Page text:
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Homework Help: Angle of a rod (relativity)

  1. Feb 14, 2009 #1
    I don't know how to edit the title but the problem is solved.

    One needs two simultaneous events in frame S not in S'.
    (Just in case someone tried to figure it out)

    1. The problem statement, all variables and given/known data


    this is not a homework, but an exercise of the book Introduction to Special Relativity by Wolfgang Rindler
    (Oxford Science Publications):

    In S' a straight rod parallel to the x'-axis moves in the y'-direction with constant velocity u.
    Show that in S the rod is inclined to the x-axis at an angle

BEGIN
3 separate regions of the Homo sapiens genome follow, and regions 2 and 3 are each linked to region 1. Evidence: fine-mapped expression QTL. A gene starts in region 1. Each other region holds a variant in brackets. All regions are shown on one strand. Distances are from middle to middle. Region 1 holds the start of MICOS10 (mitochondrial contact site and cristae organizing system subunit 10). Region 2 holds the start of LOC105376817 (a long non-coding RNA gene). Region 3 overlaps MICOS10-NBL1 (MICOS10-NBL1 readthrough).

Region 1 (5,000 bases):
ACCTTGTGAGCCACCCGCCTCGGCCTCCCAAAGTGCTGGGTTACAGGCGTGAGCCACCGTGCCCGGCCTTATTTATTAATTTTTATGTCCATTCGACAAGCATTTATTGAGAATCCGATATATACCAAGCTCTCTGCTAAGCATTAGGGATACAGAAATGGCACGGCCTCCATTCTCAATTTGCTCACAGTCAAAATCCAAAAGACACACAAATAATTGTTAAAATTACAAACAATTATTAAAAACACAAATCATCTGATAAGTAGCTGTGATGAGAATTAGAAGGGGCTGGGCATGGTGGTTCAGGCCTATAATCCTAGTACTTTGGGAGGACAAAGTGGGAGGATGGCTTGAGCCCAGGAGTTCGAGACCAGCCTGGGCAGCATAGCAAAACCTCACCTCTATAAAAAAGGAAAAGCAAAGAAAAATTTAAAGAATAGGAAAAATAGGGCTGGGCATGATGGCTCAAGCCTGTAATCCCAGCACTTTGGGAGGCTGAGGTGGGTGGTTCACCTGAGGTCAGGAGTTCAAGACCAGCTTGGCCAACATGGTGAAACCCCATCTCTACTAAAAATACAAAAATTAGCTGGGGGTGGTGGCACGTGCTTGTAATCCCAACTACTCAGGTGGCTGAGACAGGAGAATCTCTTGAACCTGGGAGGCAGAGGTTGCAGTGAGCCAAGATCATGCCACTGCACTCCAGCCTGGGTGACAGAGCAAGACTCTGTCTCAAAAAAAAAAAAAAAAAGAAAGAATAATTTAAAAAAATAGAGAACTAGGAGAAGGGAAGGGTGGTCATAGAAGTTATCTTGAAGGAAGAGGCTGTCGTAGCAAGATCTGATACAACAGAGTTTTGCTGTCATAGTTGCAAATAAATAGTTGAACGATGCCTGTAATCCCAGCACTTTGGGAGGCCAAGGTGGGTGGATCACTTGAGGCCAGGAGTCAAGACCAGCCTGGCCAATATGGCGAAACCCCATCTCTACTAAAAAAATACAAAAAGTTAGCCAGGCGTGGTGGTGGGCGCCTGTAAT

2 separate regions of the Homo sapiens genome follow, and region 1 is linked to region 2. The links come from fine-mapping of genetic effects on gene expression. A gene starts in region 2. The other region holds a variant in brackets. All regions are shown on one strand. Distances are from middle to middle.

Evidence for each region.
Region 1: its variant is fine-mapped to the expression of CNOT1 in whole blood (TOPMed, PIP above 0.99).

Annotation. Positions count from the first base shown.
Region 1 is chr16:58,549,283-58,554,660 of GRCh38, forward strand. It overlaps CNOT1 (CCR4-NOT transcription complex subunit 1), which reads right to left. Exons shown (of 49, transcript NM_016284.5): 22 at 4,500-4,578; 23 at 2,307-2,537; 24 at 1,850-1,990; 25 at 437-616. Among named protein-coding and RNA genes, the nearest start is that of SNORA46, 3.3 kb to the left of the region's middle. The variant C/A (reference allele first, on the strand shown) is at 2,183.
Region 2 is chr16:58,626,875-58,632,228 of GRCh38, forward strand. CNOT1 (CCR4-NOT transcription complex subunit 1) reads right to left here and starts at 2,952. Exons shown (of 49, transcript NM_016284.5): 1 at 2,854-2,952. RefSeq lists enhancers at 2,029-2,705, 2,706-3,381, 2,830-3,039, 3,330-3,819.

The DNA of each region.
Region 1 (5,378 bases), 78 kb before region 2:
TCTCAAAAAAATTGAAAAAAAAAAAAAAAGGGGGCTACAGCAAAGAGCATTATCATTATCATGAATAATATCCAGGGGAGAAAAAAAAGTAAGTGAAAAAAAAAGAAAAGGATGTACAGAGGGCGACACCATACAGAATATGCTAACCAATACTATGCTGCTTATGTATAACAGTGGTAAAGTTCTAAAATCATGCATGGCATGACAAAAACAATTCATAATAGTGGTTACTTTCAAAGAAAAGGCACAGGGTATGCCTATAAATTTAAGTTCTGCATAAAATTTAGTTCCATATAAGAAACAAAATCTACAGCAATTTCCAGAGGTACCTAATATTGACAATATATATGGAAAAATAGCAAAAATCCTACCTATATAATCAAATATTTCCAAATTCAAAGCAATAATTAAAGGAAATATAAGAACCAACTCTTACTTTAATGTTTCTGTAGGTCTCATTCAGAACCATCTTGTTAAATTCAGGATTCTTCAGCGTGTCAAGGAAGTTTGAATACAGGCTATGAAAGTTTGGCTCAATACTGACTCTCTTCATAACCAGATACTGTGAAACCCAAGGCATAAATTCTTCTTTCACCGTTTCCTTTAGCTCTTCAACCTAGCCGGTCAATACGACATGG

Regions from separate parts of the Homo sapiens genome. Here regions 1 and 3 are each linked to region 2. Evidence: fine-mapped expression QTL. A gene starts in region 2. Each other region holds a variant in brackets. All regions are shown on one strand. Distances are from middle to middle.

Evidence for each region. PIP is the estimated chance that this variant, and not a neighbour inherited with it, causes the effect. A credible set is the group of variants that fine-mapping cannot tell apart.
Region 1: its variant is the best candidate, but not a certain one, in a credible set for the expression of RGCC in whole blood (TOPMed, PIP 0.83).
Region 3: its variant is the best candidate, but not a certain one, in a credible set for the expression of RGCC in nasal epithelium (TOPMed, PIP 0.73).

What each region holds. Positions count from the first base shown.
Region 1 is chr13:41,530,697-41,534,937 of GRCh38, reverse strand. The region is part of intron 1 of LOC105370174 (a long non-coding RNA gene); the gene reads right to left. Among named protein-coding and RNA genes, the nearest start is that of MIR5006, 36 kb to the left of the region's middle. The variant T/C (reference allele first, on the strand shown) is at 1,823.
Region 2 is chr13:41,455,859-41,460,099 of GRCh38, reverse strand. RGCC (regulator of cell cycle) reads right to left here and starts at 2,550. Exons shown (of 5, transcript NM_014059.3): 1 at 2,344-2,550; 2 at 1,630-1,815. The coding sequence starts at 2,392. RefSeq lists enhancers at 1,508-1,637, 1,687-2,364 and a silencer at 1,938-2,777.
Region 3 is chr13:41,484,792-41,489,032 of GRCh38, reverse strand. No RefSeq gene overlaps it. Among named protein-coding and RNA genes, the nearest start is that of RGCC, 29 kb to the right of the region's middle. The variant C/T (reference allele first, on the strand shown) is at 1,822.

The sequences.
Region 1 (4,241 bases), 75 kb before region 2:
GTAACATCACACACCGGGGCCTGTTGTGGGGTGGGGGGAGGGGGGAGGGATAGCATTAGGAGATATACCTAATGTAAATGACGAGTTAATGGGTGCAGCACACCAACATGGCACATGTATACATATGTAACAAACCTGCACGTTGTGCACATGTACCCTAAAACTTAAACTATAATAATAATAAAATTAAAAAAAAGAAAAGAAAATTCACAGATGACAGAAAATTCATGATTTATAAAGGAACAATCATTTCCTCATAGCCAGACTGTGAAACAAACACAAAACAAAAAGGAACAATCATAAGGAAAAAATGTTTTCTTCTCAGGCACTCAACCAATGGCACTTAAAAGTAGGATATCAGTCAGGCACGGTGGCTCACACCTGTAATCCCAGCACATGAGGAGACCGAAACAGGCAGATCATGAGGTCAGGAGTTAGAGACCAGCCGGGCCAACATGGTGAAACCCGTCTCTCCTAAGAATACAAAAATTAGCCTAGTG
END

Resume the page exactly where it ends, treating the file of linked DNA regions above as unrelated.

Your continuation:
[tex]\theta=-arctan( \frac{\gamma u v }{c^2})[/tex]

    2. Relevant equations


    [tex] (1)~ x=\gamma (x' + v t')[/tex]
    [tex] (2)~ t = \gamma(t' + \frac{v x'}{c^2})[/tex]

    3. The attempt at a solution

    The x and x' axis of S and S' are parallel. The beginning point of the rod may be placed
    in x'=y'=0 at t'=0.
    For t'=0 I get two events in S for the beginning and end point of the rod, which are [with (1) and (2)]

    [tex]P_1 : x=0, t=0[/tex]

    [tex]P_2 : x=\gamma L, t=\gamma \frac{v L}{c^2}[/tex]

    And u_y' = u transforms like

    [tex]\frac{u}{\gamma (1 + \frac{v u_x'}{c^2})}[/tex]

    with u_x' = 0 this is

    [tex]u_y = \frac{u}{\gamma} [/tex]

    so with

    [tex]\Delta y = u_y t = \frac{u v L}{c^2}[/tex]

    [tex]\tan(\theta) = \frac{\Delta y}{\Delta x} = \frac{u v}{\gamma c^2} [/tex]

    which is not the same as the solution given above.

    Last edited: Feb 14, 2009
  2. jcsd
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